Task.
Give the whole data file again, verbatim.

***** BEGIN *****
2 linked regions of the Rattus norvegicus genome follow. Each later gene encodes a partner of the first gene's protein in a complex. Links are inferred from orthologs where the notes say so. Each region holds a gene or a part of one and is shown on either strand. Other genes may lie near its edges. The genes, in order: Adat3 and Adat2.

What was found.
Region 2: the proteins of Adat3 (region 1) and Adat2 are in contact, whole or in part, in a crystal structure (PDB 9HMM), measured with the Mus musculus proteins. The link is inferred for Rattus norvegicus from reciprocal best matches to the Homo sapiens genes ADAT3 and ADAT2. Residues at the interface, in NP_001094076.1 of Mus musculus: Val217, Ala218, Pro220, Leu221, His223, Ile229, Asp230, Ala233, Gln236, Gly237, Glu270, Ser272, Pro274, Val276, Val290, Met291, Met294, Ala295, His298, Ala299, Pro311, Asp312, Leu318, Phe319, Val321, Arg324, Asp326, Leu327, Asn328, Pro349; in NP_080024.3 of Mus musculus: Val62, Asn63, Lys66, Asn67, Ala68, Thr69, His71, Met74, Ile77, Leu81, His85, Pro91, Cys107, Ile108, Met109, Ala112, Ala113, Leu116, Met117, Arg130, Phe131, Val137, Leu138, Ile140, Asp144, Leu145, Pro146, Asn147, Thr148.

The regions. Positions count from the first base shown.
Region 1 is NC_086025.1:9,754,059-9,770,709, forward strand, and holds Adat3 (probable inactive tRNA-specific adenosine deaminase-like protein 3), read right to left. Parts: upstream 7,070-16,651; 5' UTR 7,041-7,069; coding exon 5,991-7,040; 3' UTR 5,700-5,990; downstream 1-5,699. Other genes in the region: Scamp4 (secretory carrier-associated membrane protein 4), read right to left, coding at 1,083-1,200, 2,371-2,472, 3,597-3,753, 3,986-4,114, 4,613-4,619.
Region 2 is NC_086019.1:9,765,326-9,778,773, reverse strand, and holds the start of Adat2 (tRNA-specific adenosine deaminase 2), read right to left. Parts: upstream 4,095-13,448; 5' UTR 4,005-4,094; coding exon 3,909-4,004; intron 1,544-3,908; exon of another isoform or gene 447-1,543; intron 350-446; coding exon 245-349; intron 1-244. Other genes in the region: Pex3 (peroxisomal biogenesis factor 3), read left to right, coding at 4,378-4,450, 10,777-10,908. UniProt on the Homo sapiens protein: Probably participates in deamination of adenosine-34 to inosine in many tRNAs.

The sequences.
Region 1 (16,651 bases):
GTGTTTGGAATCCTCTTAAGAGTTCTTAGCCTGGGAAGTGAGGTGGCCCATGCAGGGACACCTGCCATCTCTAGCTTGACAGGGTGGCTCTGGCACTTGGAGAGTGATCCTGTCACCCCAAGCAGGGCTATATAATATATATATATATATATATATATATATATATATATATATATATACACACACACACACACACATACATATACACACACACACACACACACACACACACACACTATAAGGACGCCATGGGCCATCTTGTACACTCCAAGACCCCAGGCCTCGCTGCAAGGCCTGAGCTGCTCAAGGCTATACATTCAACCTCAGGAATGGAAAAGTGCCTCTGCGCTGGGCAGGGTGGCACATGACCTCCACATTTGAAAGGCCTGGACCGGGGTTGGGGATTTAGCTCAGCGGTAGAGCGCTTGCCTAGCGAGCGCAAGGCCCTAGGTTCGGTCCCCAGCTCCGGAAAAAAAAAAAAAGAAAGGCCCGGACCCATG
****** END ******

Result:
2 linked regions of the Rattus norvegicus genome follow. Each later gene encodes a partner of the first gene's protein in a complex. Links are inferred from orthologs where the notes say so. Each region holds a gene or a part of one and is shown on either strand. Other genes may lie near its edges. The genes, in order: Adat3 and Adat2.

What was found.
Region 2: the proteins of Adat3 (region 1) and Adat2 are in contact, whole or in part, in a crystal structure (PDB 9HMM), measured with the Mus musculus proteins. The link is inferred for Rattus norvegicus from reciprocal best matches to the Homo sapiens genes ADAT3 and ADAT2. Residues at the interface, in NP_001094076.1 of Mus musculus: Val217, Ala218, Pro220, Leu221, His223, Ile229, Asp230, Ala233, Gln236, Gly237, Glu270, Ser272, Pro274, Val276, Val290, Met291, Met294, Ala295, His298, Ala299, Pro311, Asp312, Leu318, Phe319, Val321, Arg324, Asp326, Leu327, Asn328, Pro349; in NP_080024.3 of Mus musculus: Val62, Asn63, Lys66, Asn67, Ala68, Thr69, His71, Met74, Ile77, Leu81, His85, Pro91, Cys107, Ile108, Met109, Ala112, Ala113, Leu116, Met117, Arg130, Phe131, Val137, Leu138, Ile140, Asp144, Leu145, Pro146, Asn147, Thr148.

The regions. Positions count from the first base shown.
Region 1 is NC_086025.1:9,754,059-9,770,709, forward strand, and holds Adat3 (probable inactive tRNA-specific adenosine deaminase-like protein 3), read right to left. Parts: upstream 7,070-16,651; 5' UTR 7,041-7,069; coding exon 5,991-7,040; 3' UTR 5,700-5,990; downstream 1-5,699. Other genes in the region: Scamp4 (secretory carrier-associated membrane protein 4), read right to left, coding at 1,083-1,200, 2,371-2,472, 3,597-3,753, 3,986-4,114, 4,613-4,619.
Region 2 is NC_086019.1:9,765,326-9,778,773, reverse strand, and holds the start of Adat2 (tRNA-specific adenosine deaminase 2), read right to left. Parts: upstream 4,095-13,448; 5' UTR 4,005-4,094; coding exon 3,909-4,004; intron 1,544-3,908; exon of another isoform or gene 447-1,543; intron 350-446; coding exon 245-349; intron 1-244. Other genes in the region: Pex3 (peroxisomal biogenesis factor 3), read left to right, coding at 4,378-4,450, 10,777-10,908. UniProt on the Homo sapiens protein: Probably participates in deamination of adenosine-34 to inosine in many tRNAs.

The sequences.
Region 1 (16,651 bases):
GTGTTTGGAATCCTCTTAAGAGTTCTTAGCCTGGGAAGTGAGGTGGCCCATGCAGGGACACCTGCCATCTCTAGCTTGACAGGGTGGCTCTGGCACTTGGAGAGTGATCCTGTCACCCCAAGCAGGGCTATATAATATATATATATATATATATATATATATATATATATATATATATACACACACACACACACACATACATATACACACACACACACACACACACACACACACACTATAAGGACGCCATGGGCCATCTTGTACACTCCAAGACCCCAGGCCTCGCTGCAAGGCCTGAGCTGCTCAAGGCTATACATTCAACCTCAGGAATGGAAAAGTGCCTCTGCGCTGGGCAGGGTGGCACATGACCTCCACATTTGAAAGGCCTGGACCGGGGTTGGGGATTTAGCTCAGCGGTAGAGCGCTTGCCTAGCGAGCGCAAGGCCCTAGGTTCGGTCCCCAGCTCCGGAAAAAAAAAAAAAGAAAGGCCCGGACCCATG